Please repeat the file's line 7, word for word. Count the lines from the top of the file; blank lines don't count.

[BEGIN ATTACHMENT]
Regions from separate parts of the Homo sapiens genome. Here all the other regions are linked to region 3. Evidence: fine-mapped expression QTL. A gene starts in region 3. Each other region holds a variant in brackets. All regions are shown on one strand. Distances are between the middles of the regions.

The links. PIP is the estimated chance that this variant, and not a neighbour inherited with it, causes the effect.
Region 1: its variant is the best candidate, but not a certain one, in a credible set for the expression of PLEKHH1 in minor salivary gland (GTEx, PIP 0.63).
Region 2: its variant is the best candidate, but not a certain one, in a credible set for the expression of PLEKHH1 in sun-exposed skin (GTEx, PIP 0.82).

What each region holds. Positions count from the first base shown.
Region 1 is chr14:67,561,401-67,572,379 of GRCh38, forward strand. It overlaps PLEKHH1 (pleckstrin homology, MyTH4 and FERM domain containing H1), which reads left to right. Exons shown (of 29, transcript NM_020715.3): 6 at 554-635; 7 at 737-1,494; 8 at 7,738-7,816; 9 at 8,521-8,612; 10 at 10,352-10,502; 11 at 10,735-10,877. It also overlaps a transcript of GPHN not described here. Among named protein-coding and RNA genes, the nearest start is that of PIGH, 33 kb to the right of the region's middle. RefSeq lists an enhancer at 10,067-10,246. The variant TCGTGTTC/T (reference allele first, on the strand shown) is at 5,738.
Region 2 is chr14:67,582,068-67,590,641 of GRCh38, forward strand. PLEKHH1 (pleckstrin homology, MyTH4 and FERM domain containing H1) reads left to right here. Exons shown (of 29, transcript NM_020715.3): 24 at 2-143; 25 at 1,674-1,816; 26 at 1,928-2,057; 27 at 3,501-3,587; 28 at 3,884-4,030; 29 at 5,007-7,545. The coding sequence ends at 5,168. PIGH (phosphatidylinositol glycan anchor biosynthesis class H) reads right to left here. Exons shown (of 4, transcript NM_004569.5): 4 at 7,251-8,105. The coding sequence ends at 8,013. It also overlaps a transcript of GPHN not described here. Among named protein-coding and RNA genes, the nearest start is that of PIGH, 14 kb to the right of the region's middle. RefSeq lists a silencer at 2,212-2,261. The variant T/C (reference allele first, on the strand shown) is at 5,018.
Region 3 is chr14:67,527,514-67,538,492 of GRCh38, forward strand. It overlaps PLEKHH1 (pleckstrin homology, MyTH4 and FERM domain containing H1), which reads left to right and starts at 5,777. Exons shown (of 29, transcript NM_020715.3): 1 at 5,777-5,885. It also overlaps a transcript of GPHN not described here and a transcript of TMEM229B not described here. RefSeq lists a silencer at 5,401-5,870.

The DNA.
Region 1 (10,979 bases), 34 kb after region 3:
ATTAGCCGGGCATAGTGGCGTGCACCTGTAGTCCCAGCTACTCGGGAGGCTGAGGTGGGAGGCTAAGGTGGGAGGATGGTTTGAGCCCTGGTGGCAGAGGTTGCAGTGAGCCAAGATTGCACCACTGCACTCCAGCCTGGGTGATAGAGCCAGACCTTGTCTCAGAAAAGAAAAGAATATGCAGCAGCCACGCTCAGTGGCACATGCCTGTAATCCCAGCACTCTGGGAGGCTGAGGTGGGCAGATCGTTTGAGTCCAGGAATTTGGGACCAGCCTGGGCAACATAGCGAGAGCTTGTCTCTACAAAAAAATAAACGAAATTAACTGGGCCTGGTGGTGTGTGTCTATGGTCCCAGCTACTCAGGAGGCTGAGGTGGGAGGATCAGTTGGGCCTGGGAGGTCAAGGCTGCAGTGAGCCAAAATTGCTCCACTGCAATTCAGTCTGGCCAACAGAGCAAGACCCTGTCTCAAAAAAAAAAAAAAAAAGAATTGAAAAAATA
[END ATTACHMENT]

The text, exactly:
Region 2 is chr14:67,582,068-67,590,641 of GRCh38, forward strand. PLEKHH1 (pleckstrin homology, MyTH4 and FERM domain containing H1) reads left to right here. Exons shown (of 29, transcript NM_020715.3): 24 at 2-143; 25 at 1,674-1,816; 26 at 1,928-2,057; 27 at 3,501-3,587; 28 at 3,884-4,030; 29 at 5,007-7,545. The coding sequence ends at 5,168. PIGH (phosphatidylinositol glycan anchor biosynthesis class H) reads right to left here. Exons shown (of 4, transcript NM_004569.5): 4 at 7,251-8,105. The coding sequence ends at 8,013. It also overlaps a transcript of GPHN not described here. Among named protein-coding and RNA genes, the nearest start is that of PIGH, 14 kb to the right of the region's middle. RefSeq lists a silencer at 2,212-2,261. The variant T/C (reference allele first, on the strand shown) is at 5,018.